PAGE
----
There have been other churches who have made me welcome and I love visiting them. I lay low but one at least has become very welcoming. Last night, we kicked off a group called CELEBRATE RECOVERY. It is a Christian program based on the 12-step model. Everyone is in recovery, whether it be from addiction, incarceration, emotion…and our group is a safe place to gather. I connected immediately with a friend there and for a moment, I was actually able to feel like myself again!

    This is what I have to say on this topic. Christianity is based on the principle that EVERYONE has transgressed and is headed straight down the roadway to Hell. Only faith and trust in Jesus can save us. Repentence-confessing our sin to God and leaving our sin behind us, being born again into a new person free of that sin. It’s a simple formula, actually.

    The more “righteous” among us tend to see themselves as infallable. There’s nothing we can do about them, but according to the Bible they push at us, they are no less guilty than we are! Listen, friends. We can’t be responsible for the venom of others. If we are not wanted at the Triple Rock Church (name made up,) there’s the “God’s Country Tabernacle” next door. There’s a church next to that, 2 towns over, you might find a place that doesn’t know you, you might find a REAL church of broken, hurting sinners, just like ourselves, who open their arms to us.

    In closing, Apostolic Pentecostal and United Methodist churches are POLAR opposite!! I went from one very upbeat and exciting church to a very quiet liturgical church. As the pastor said, “We are not Pentecostal but maybe that’s only because we need someone to bring Pentecostal gifts into our church!”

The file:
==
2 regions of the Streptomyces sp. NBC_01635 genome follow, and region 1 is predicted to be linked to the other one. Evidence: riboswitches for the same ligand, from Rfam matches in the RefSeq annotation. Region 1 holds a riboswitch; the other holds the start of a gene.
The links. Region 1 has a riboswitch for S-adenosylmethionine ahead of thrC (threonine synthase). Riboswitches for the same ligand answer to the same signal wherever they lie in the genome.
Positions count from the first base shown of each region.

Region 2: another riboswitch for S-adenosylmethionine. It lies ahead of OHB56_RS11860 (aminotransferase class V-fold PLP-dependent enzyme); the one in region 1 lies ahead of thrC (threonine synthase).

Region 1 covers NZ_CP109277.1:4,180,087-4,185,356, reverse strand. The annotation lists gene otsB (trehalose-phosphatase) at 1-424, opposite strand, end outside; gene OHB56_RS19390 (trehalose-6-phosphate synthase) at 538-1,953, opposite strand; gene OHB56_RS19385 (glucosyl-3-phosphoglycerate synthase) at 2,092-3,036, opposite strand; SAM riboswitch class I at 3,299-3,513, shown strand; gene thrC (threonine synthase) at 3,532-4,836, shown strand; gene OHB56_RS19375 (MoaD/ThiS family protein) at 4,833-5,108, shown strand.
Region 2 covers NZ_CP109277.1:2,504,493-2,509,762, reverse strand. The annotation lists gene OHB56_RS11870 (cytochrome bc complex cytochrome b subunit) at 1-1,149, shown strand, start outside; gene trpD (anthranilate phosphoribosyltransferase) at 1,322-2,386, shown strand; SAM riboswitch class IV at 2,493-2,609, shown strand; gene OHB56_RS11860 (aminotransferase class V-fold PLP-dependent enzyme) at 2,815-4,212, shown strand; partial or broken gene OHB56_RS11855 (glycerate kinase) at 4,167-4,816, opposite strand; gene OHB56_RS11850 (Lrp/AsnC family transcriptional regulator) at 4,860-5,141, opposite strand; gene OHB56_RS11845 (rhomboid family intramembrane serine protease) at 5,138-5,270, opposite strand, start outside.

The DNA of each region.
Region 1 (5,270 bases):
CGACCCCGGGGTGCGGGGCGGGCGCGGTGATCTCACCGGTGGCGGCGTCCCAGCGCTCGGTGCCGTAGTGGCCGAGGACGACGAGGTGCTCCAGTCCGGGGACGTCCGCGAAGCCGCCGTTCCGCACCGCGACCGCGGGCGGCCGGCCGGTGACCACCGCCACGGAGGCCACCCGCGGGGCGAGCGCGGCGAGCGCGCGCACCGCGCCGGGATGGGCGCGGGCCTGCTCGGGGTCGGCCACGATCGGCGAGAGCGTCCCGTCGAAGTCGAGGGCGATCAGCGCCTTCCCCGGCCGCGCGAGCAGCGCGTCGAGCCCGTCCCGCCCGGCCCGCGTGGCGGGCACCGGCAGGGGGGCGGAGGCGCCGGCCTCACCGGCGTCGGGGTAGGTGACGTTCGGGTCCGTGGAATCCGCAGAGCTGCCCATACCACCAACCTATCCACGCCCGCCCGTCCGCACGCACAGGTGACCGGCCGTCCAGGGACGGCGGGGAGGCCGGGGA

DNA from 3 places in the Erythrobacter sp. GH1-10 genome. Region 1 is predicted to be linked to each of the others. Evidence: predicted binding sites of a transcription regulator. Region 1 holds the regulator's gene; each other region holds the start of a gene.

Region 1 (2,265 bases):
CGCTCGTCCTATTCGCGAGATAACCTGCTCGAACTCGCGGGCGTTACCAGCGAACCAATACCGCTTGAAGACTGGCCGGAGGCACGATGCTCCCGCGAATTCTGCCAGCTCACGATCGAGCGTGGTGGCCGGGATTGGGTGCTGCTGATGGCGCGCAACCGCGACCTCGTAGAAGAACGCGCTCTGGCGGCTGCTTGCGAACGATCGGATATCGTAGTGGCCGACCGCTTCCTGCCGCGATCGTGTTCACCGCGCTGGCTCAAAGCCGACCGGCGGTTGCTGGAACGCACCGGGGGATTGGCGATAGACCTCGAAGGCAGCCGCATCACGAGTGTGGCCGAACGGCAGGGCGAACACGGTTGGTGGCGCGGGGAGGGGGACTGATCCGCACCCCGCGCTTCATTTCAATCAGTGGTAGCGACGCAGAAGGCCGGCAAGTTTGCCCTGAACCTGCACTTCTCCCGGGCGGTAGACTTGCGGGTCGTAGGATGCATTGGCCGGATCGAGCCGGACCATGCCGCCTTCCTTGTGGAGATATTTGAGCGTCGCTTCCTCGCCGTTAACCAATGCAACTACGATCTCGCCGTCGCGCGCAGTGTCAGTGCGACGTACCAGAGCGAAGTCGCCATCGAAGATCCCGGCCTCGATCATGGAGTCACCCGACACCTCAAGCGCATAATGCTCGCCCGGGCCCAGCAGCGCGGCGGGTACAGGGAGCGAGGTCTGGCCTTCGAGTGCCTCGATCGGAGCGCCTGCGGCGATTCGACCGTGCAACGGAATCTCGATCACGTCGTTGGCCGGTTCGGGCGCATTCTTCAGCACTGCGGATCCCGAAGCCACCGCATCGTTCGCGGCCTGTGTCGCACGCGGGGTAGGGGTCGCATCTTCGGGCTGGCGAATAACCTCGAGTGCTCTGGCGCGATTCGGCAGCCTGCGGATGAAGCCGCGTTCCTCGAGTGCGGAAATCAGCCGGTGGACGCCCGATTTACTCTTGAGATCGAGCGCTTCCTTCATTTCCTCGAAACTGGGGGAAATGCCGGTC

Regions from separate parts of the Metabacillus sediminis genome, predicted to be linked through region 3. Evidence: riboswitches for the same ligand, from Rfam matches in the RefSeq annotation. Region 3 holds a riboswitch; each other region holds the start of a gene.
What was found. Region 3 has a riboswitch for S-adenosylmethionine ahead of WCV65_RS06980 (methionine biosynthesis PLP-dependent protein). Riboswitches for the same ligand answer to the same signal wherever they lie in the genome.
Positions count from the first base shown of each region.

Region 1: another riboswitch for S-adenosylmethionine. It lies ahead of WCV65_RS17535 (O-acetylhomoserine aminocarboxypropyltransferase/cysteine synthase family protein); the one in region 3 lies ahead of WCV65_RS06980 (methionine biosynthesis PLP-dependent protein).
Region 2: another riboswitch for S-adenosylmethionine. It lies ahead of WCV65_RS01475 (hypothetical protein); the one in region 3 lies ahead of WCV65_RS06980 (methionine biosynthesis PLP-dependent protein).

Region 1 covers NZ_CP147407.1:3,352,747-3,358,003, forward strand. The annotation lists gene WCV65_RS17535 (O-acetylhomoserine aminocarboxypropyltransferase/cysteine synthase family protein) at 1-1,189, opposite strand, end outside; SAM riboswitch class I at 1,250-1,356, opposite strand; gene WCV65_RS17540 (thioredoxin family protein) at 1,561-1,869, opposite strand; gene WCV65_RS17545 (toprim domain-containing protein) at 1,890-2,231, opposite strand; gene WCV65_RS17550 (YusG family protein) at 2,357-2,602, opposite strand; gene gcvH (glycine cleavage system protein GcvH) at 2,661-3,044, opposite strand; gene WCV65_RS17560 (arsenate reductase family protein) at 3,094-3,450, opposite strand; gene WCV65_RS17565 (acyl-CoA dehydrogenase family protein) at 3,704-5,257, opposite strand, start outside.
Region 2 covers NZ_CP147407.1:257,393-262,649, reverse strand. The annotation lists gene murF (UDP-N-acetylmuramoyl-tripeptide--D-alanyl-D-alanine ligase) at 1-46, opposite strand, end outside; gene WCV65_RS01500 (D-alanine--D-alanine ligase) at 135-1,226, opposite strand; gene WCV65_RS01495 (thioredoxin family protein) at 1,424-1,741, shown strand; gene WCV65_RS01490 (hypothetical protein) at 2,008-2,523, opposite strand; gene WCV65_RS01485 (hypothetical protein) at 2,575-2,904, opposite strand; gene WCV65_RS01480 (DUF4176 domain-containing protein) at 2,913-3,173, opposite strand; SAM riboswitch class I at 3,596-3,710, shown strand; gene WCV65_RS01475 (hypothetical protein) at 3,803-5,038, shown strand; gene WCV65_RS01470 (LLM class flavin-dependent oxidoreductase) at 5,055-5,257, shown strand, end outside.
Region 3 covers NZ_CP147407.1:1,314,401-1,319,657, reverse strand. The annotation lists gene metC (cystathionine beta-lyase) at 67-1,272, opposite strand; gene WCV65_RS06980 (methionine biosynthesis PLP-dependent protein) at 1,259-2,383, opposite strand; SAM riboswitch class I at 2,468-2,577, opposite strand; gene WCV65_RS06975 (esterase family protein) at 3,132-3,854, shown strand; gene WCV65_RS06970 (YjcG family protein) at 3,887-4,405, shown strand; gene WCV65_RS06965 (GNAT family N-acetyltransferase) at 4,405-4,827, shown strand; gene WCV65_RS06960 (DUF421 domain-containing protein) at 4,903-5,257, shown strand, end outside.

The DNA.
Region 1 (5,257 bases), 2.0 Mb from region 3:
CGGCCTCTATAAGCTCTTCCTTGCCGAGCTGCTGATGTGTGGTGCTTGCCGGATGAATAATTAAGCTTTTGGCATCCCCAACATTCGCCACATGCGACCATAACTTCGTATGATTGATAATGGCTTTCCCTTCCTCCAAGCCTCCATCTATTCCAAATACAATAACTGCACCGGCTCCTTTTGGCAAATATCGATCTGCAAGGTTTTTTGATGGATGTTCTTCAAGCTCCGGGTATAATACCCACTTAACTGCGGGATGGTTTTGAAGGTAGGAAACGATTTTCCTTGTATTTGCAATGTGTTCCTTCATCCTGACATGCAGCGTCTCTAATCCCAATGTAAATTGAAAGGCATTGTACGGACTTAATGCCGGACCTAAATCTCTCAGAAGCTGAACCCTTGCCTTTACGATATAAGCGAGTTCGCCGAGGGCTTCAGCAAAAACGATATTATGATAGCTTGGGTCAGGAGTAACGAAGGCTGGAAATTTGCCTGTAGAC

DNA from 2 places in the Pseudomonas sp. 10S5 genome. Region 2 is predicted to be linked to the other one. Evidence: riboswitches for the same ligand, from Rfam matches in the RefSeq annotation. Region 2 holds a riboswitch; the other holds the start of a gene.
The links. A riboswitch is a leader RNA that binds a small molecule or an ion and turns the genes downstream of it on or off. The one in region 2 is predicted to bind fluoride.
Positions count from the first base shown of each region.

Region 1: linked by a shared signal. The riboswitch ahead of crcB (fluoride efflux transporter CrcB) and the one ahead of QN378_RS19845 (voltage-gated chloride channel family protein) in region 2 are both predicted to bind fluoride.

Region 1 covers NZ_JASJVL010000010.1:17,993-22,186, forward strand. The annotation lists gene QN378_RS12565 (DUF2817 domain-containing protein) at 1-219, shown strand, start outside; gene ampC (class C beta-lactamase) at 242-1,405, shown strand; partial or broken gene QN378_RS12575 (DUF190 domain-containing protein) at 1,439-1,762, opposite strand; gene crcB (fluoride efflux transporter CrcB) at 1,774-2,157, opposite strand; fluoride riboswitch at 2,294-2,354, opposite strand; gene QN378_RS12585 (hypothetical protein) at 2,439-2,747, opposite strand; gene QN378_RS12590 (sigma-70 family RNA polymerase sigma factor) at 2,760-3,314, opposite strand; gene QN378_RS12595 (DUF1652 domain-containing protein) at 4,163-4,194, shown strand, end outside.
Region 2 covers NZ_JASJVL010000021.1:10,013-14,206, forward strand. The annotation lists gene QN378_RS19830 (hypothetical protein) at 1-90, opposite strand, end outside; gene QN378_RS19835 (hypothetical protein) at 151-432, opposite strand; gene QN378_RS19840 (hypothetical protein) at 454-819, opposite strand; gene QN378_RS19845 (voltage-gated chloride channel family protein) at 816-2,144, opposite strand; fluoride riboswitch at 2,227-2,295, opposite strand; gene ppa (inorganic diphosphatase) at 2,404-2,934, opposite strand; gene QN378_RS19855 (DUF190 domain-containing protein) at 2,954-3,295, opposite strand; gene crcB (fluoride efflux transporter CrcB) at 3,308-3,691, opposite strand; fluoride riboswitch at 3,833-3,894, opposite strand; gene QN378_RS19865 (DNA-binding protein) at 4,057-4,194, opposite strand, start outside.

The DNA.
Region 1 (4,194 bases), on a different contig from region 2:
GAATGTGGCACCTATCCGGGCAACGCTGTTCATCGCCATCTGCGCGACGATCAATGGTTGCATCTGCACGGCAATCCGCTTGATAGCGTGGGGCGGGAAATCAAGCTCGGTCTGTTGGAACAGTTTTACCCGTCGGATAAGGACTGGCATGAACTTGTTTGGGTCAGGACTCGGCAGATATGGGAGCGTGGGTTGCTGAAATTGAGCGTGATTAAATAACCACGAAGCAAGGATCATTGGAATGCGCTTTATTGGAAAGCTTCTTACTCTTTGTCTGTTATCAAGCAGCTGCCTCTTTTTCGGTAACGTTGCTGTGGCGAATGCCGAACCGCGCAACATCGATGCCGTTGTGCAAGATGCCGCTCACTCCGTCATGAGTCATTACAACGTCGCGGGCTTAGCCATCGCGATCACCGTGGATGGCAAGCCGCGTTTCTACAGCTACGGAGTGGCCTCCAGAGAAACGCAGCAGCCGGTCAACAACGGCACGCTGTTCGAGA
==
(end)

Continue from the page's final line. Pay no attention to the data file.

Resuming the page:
There is a place for me, and friends, God has a place for you, too.

  13. October 12, 2019 at 8:56 am

    I’m so sorry for your experience. I experienced something similar at a church I belonged to in CA, over a different matter, it was very hurtful. I pray God leads you to those who will walk the talk! I’m blessed to belong to a congregation who supports my work in prison ministry, in fact my pastor is actively involved in Bill Glasses Prison Ministry. Not everyone knows my husband is a registrant & we’ll have to face that someday with other congregants I’m sure, but my closest friends do. I’m not saying they aren’t wary, they are to a certain extent, but not enough to not be supportive & encouraging, & talk of excitement about my husband hopefully making parole. Also, some have come to me & told me how I’ve educated them about the issue & opened up their eyes. In fact not too long ago I posted a story of how a friend of mine befriended one of my mentees who is a registrant & how much it impacted her & changed her to hear his story & become his friend. Of course this is an ongoing walk & some will be on board, some won’t & some will stand back & take the middle road not sure of how to act. But I made my choice 25 years ago when I started mentoring & standing by a registrant, my first penpal Kenneth! Then really walked the walk when I married a soon to be registrant. I pray for the church that they can walk the talk! Do not merely listen to the word, and so deceive yourselves. Do what it says. James 1:22

Leave a Reply

Your email address will not be published. Required fields are marked *

This site uses Akismet to reduce spam. Learn how your comment data is processed.